Tesmon harnesses the power of its custom language, TesmonLang, to facilitate test authoring. Built upon the foundations of YAML and Python, TesmonLang strikes a perfect balance between simplicity and power. This language empowers users to define tests with ease while offering the flexibility to incorporate dynamic behaviors through Python scripts.
With TesmonLang, you can seamlessly express your test scenarios using familiar YAML syntax while leveraging the robust capabilities of Python for advanced customization. This unique combination enables you to create tests that are both straightforward to write and capable of handling complex testing scenarios.
A test in TesmonLang is the fundamental functional element and consists of a list of defined tasks executed sequentially. A test requires at least one task and can have multiple tasks.
- id: task1
- id: task2
Test execution phases
A test has three execution phases:
beforeAllphase is executed before the tests in the test run. This phase can be used to set up the application state before running the tests.
testsphase is where the actual tests are run.
afterAllphase is executed after the tests in the test run. This phase can be used to reset or clean up the application state after running the tests.
A task is a functional element that performs a specific action, such as making an HTTP request or running a query on a database. A task has several execution phases, including resource, beforeScript, action, validate, and afterScript.
Execution phases of a task
A task in TesmonLang has five execution phases:
resourcesphase is the first phase of the task execution and is used to establish a connection to a resource, such as a database or Kafka.
beforeScriptphase is executed before the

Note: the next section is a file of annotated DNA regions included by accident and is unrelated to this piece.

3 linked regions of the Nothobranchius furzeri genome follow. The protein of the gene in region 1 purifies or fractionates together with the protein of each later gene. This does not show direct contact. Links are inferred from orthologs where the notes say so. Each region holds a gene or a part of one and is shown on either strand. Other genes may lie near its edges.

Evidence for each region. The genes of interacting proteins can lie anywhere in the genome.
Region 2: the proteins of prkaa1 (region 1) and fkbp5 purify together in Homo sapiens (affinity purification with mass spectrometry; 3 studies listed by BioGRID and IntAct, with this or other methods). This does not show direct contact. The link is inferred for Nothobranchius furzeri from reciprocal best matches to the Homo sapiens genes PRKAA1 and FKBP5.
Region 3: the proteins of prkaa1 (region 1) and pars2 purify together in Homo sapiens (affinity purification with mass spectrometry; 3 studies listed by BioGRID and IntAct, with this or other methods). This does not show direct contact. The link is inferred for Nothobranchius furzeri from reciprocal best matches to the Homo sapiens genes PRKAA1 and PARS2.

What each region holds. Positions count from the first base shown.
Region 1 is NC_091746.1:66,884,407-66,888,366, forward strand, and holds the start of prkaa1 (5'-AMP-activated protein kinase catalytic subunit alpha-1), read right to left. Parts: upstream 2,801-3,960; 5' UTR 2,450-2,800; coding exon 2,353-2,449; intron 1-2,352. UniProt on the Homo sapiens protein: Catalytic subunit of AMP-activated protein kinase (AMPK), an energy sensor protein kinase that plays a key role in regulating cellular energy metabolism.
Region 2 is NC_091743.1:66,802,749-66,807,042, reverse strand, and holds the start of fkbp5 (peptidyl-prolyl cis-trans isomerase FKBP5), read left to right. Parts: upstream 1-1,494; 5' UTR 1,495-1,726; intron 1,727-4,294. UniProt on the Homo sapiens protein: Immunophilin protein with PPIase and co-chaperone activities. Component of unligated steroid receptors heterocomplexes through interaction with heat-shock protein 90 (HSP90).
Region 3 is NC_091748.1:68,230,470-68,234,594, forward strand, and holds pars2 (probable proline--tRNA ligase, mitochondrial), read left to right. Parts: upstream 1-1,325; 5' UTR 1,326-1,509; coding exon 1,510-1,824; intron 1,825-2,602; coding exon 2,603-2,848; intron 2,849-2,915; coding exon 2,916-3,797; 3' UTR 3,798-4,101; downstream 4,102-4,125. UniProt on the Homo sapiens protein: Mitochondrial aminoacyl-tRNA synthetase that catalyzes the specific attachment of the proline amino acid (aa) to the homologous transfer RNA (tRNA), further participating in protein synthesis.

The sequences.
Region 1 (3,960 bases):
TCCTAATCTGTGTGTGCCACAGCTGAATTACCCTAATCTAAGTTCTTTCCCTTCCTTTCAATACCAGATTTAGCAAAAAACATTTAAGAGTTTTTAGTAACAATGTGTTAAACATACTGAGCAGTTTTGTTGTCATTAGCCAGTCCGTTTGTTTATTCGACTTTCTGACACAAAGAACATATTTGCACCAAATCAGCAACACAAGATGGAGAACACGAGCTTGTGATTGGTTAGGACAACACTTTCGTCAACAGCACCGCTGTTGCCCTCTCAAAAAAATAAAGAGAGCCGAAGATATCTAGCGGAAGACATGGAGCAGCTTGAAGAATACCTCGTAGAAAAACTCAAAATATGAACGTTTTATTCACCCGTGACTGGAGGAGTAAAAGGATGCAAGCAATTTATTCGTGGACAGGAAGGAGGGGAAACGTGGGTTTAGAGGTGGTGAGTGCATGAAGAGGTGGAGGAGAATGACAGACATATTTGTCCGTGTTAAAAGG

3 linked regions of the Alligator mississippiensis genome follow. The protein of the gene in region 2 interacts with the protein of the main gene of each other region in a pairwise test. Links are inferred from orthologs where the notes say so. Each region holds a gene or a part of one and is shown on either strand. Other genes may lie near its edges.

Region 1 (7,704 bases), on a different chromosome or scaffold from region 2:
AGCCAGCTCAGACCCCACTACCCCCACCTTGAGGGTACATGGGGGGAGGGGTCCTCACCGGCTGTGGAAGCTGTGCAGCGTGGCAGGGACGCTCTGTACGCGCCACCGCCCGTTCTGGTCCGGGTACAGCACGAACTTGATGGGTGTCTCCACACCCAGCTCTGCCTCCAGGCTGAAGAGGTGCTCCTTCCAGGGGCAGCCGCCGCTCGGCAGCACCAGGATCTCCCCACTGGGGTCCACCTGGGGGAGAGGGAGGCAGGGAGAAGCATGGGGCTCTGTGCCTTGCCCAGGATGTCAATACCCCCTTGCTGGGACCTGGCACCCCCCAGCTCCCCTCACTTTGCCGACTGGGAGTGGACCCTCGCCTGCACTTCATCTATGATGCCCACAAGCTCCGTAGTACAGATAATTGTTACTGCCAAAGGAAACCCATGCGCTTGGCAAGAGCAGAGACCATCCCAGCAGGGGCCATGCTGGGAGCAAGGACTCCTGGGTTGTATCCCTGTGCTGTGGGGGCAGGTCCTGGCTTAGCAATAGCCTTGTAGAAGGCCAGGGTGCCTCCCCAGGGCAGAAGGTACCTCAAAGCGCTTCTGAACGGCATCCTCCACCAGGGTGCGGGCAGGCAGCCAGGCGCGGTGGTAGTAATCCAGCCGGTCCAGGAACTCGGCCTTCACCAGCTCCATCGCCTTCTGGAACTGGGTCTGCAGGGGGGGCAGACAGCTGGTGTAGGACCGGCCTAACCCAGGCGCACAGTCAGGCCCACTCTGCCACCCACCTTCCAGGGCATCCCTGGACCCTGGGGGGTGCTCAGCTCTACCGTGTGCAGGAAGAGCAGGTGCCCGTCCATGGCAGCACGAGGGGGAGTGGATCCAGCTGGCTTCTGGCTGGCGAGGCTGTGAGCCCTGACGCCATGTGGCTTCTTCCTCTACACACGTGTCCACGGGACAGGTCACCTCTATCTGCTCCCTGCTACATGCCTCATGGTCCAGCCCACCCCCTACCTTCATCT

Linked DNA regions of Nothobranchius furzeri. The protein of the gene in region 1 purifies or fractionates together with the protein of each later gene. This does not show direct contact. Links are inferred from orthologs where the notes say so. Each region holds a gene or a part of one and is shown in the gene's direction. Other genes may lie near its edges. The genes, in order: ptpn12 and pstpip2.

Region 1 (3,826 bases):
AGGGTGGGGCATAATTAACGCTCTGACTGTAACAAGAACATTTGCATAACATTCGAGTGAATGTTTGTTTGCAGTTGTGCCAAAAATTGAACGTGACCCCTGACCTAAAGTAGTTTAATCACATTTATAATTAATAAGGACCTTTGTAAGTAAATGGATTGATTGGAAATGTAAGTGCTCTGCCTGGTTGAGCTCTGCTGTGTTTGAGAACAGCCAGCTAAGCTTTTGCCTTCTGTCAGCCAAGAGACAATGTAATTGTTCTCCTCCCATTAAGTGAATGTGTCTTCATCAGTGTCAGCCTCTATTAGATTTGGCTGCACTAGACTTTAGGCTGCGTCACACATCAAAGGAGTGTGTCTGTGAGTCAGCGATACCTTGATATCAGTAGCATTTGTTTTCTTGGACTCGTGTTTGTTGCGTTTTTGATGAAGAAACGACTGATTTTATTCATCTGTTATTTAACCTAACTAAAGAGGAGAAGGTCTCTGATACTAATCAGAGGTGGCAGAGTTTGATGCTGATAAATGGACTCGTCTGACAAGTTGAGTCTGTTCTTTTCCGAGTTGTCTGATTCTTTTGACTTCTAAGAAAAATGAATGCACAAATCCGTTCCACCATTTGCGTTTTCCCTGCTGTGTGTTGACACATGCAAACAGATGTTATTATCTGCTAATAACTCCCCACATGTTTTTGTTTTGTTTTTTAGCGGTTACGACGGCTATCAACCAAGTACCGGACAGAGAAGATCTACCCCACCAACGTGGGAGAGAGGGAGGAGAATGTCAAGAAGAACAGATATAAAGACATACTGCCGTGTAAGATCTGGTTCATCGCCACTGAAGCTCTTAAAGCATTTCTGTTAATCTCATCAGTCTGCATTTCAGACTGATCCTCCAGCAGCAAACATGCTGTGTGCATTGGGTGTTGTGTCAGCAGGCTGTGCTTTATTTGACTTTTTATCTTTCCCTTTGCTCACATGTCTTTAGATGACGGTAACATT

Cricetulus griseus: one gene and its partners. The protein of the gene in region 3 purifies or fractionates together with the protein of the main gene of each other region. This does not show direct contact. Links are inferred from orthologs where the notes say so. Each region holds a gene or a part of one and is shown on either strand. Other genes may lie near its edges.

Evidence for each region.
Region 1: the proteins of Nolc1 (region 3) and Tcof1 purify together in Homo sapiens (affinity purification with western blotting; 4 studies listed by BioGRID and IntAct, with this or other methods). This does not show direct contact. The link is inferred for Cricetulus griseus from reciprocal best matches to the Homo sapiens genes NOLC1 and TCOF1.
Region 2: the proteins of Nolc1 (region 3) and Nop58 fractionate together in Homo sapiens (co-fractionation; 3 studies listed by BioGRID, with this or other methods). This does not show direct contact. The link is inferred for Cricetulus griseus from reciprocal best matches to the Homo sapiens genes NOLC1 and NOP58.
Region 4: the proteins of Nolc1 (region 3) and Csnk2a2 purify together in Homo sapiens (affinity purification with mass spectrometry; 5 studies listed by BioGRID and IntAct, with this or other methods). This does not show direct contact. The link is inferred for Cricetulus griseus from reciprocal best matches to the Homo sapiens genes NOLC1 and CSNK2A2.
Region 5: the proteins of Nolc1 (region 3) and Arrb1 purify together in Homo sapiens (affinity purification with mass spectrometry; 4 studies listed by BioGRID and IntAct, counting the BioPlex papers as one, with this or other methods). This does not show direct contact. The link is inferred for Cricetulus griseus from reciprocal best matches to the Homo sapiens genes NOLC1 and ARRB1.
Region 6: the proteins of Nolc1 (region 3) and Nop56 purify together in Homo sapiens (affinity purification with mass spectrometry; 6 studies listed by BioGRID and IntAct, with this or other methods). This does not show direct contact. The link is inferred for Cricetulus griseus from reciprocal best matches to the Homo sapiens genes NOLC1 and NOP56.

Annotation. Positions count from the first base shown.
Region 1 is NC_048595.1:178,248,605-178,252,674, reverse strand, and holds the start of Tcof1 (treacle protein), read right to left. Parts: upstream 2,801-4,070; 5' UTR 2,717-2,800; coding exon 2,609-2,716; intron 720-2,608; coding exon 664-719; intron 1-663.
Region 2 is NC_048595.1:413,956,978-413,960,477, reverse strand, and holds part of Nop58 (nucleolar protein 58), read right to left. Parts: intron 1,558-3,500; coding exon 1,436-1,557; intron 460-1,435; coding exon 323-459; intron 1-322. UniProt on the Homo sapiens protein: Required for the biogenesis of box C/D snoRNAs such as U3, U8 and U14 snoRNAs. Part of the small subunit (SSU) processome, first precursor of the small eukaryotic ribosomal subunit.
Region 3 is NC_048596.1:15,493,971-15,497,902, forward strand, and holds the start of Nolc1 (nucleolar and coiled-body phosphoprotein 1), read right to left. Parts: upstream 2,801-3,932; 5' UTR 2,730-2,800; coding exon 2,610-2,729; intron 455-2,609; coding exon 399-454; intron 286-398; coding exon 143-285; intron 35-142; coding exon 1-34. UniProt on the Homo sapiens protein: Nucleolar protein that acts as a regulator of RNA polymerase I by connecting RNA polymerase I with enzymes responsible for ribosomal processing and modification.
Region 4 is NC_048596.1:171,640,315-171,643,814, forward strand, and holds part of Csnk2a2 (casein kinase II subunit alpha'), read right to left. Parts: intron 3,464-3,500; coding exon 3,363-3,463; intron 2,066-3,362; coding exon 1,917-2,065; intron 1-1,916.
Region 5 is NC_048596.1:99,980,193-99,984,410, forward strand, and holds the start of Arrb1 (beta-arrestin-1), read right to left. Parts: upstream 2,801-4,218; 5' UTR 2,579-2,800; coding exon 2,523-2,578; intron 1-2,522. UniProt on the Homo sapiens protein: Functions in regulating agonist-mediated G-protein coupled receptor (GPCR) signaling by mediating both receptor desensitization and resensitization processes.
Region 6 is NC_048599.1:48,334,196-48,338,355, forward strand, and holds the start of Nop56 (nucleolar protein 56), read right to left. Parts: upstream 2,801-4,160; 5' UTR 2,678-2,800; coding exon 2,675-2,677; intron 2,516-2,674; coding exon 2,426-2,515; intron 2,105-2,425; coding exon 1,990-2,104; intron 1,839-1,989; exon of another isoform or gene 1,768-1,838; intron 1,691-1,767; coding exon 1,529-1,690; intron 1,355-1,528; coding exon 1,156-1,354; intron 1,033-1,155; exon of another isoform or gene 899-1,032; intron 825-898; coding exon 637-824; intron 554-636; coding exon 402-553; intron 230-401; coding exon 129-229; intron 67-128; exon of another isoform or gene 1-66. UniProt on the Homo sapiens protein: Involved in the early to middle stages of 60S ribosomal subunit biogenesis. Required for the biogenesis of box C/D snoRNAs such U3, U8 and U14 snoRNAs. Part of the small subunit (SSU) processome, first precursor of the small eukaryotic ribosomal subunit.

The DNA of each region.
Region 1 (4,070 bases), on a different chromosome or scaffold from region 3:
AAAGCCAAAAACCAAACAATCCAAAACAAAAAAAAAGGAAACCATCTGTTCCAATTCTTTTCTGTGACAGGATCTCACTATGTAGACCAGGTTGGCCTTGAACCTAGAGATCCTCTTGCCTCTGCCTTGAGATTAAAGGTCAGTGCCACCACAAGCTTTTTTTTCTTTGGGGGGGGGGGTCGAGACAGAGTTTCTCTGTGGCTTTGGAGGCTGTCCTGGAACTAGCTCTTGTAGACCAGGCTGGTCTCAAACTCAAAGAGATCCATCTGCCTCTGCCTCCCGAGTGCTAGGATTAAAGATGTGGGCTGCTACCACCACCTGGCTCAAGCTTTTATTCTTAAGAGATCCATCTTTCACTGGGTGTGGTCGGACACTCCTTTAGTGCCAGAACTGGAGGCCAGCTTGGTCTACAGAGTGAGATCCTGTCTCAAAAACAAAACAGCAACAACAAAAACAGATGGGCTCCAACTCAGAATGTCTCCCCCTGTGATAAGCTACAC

actionin the task and is used to set up the state before the action is executed.
actionphase is the actual action of the task, such as HTTP call or database query.
validatephase is executed after the
actionin the task and is used to validate the action output.
afterScriptphase is executed after the
actionin the task and is used to set up the context for the next task.
- id: task1
TesmonLang is designed to enable modularization and reuse across files. With native support for this feature, Tesmon users can create modular components that can be easily shared and used in multiple tests or other elements, which can improve code reusability and reduce duplication. This feature can make it easier to maintain and update tests over time and improve the overall organization and efficiency of testing efforts.
Context refers to the execution state of a test and can be used to save and retrieve data during the test's runtime. It is unique to each test and is not available outside of its runtime. Context is a dictionary and can be set and referenced by a script during various phases of a test and a task. However, it is important to note that context set during one phase of a task cannot be referenced in a different phase of the same task.
Tesmon provides a powerful event-driven architecture to help you integrate your tests and gain insights into their execution. The expect task in TesmonLang allows you to validate the occurrence of an event within a specified timeframe.
Tesmon provides a range of powerful mocking capabilities, with HTTP mock being one of the initial features. These mocking capabilities allow you to simulate different scenarios during test execution, enabling you to create comprehensive test cases and validate your system's behavior under various conditions.
📄️ Environment Variables
Environment variables can be set in Test Run Engine (TRE) during its deployments, such as secrets (e.g., database passwords) or configurations to use in a test. More details on setting them can be found in Deploy TRE.
📄️ Time Taken
With Tesmon, performance can be measured during development and testing, and does not have to be an afterthought. The Time Taken feature allows you to measure the response time of your APIs without any instrumentation, and can be used to monitor performance over time.